A big problem with atrial fibrillation is that atrial fib begets atrial fib. In other words once one develops atrial fib, it only gets worse. Without underlying other conditions like mitral valve regurgitation, atrial fib originates in the pulmonary veins (the large muscular vessels bringing oxygenated blood from the lungs to the heart) over 90% of the time. If the atrial fib is caught early the pulmonary veins can be “isolated” by the above mentioned catheter ablation, or surgical ablation using minimally invasive thorocoscopy (three 1-3 inch incisions on each chest done without spreading the ribs) and a device using what is called bipolar radio-frequency ablation (an electrical current passed between two electrodes placed on each side of the vein or atrial wall) that can be momentarily clamped across the pulmonary veins creating a full thickness, very narrow scar which prohibits conduction of atrial fib to the heart. This application is commonly used in open heart surgical procedures to complete a full Cox-Maze procedure in conjunction with other open heart procedures like a mitral valve repair or replacement. The device I am currently using has been developed by a company called Atricure based in Cincinnati, Ohio. As mentioned before, catheter ablation may succeed in 70% of cases with the previously described problems. Catheter ablation also requires the use of iodine based contrast to image the veins under x-ray which can be a problem in patient with kidney problems. Thorocoscopic pulmonary vein isolation or ablation may be successful, however, in over 90% of patients but unfortunately requires a general anesthetic and usually takes 2-4 hours. An additional advantage to the thorocoscopic pulmonary vein isolation is that the left atrial appendage (that bad pouch where clots form) is stapled off so the risk of a clot forming is reduced significantly. This cannot be done with a catheter ablation procedure. With the surgical approach one may return to work without restrictions usually within 1-2 weeks. The thorocoscopic procedure will probably require 2-3 days in the hospital but typically no ICU stay.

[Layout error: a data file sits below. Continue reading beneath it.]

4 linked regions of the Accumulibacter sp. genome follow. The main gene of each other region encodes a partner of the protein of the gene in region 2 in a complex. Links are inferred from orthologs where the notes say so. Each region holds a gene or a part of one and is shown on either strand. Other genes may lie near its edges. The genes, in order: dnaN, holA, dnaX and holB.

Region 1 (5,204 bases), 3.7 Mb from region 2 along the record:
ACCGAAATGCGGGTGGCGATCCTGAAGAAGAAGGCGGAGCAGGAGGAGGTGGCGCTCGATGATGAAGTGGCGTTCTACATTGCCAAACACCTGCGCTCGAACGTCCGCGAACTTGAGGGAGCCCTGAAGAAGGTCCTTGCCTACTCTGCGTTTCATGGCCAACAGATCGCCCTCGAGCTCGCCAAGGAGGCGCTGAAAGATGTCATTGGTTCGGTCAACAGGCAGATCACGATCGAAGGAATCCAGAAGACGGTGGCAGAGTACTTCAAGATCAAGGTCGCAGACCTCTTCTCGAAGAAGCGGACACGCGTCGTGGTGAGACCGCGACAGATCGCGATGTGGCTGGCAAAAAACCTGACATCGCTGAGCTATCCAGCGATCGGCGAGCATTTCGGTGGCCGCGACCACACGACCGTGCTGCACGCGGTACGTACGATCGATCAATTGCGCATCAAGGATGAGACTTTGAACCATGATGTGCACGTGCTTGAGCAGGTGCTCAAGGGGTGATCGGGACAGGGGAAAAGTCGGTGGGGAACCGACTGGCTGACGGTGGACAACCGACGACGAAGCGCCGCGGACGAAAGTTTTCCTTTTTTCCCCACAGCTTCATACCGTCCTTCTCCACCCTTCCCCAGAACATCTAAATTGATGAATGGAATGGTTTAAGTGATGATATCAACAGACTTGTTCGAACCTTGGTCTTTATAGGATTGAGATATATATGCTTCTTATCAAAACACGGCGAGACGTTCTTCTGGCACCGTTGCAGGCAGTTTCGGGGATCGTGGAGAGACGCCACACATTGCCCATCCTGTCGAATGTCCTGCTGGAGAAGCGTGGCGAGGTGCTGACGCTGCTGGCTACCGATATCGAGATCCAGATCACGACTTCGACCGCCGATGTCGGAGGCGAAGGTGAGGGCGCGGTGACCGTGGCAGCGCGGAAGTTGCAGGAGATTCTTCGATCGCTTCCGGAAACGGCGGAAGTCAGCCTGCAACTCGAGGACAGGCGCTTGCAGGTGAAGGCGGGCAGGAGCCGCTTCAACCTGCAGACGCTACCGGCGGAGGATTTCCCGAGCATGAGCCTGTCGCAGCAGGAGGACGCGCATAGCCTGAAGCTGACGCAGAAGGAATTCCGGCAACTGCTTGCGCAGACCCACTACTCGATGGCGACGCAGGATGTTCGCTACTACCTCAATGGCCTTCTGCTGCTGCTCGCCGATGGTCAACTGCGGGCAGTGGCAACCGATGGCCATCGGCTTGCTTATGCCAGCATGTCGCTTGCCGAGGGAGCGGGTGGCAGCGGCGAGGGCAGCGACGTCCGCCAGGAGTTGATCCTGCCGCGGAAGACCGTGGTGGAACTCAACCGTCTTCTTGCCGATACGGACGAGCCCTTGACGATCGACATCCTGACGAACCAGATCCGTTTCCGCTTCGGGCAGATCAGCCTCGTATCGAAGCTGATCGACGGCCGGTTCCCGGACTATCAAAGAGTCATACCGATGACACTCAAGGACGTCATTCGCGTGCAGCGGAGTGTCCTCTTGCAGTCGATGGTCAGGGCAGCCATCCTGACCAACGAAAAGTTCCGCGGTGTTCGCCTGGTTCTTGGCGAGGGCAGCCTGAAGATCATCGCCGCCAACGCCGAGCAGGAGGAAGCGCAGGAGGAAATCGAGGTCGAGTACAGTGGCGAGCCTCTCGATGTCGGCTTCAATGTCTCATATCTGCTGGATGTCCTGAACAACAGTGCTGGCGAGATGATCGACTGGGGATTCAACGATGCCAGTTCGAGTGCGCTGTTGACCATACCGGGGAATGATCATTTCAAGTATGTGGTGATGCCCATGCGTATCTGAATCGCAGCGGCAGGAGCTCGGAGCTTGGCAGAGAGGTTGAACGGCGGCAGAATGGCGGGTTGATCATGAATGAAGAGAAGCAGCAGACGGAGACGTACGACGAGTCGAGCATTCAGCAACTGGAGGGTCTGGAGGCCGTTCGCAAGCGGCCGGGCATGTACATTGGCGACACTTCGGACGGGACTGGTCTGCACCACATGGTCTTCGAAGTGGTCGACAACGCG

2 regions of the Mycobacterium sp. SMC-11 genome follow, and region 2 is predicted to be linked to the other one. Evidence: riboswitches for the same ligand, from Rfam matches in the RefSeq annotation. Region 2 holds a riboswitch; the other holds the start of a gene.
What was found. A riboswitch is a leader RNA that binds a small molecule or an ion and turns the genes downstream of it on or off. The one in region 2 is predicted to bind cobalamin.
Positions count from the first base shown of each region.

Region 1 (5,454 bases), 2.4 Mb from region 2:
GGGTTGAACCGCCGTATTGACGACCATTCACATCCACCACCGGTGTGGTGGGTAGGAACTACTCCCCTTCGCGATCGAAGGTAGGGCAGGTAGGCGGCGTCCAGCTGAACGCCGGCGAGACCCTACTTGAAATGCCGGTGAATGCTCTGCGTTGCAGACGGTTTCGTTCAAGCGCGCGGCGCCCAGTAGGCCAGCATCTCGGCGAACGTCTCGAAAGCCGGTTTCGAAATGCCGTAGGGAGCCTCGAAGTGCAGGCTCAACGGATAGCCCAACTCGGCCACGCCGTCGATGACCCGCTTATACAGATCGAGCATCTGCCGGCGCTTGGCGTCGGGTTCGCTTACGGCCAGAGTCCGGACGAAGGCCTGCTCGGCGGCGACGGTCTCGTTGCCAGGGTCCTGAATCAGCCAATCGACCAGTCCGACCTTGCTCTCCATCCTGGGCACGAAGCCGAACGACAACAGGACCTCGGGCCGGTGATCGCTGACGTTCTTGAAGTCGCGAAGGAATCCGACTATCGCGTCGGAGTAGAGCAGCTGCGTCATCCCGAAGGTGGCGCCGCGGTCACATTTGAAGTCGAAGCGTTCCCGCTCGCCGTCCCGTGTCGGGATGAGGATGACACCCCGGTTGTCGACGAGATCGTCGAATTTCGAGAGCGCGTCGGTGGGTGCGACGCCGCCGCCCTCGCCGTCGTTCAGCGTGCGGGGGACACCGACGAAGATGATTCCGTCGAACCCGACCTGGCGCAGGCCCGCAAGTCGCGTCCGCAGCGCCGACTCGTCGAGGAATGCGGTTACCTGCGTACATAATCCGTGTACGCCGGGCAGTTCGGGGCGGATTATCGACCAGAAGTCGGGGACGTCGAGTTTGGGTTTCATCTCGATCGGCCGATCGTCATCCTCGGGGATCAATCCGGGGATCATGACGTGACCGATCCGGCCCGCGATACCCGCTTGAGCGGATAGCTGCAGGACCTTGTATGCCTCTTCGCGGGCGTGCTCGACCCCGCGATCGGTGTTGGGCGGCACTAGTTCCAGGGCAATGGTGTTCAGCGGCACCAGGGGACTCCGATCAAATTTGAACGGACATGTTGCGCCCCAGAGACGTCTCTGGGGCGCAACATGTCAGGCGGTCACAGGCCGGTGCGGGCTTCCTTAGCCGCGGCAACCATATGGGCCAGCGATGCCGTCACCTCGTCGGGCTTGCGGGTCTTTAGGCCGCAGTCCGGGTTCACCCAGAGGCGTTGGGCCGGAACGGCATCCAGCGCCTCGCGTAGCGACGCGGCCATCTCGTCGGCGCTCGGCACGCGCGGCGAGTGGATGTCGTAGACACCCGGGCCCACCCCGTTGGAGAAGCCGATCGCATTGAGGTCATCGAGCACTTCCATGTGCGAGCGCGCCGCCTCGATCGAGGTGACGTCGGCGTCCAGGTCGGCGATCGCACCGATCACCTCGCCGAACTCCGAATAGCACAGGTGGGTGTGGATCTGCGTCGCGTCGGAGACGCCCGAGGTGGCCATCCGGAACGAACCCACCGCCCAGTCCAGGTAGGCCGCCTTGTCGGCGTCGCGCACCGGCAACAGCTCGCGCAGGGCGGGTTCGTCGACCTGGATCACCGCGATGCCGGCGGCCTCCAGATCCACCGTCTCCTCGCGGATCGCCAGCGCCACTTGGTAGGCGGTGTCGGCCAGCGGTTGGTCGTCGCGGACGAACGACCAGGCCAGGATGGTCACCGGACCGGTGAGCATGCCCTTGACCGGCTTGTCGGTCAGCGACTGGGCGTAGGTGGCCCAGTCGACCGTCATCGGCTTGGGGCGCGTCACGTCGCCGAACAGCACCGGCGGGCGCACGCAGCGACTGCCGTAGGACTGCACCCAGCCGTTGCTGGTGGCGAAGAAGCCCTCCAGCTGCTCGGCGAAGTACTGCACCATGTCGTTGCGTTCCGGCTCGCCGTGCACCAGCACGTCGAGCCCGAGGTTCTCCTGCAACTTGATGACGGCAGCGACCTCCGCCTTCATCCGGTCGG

The good news is being able to meet the objective of eliminating the need for Coumadin and those other drugs and their side effects. We do recommend that patients stay on Counadin and their existing drug regimen for 3-6 months even if the procedure is successful from the beginning. Some patient may not see the expected results for that time period because of irritation caused by the surgical ablation resulting in intermittent atrial fib associated with the procedure.
The decision to stop some of these drugs earlier may vary depending on the individual, however, and the severity of any side effects they are experiencing. Obviously the treatment for atrial fib is evolving and, I believe, should be coordinated through your cardiologist, EP cardiologist, and surgeon. If you choose a primary surgical route, the EP cardiologist may have the ability to go back in with a catheter to “mop up” so to speak. If your surgical risk is high then catheter ablation my be the best first treatment alternative.
Please realize that ANY interventional therapies are relatively new, and although approved by the FDA as being safe, they may not be successful in all patients. Hopefully this dialog has been informational and helpful to you in making a well informed decision regarding the treatment of your atrial fibrillation. I will obviously meet with you personally and answer any

Source: http://www.heartsurgery-tampa.com/docs/atrialfibmaze.pdf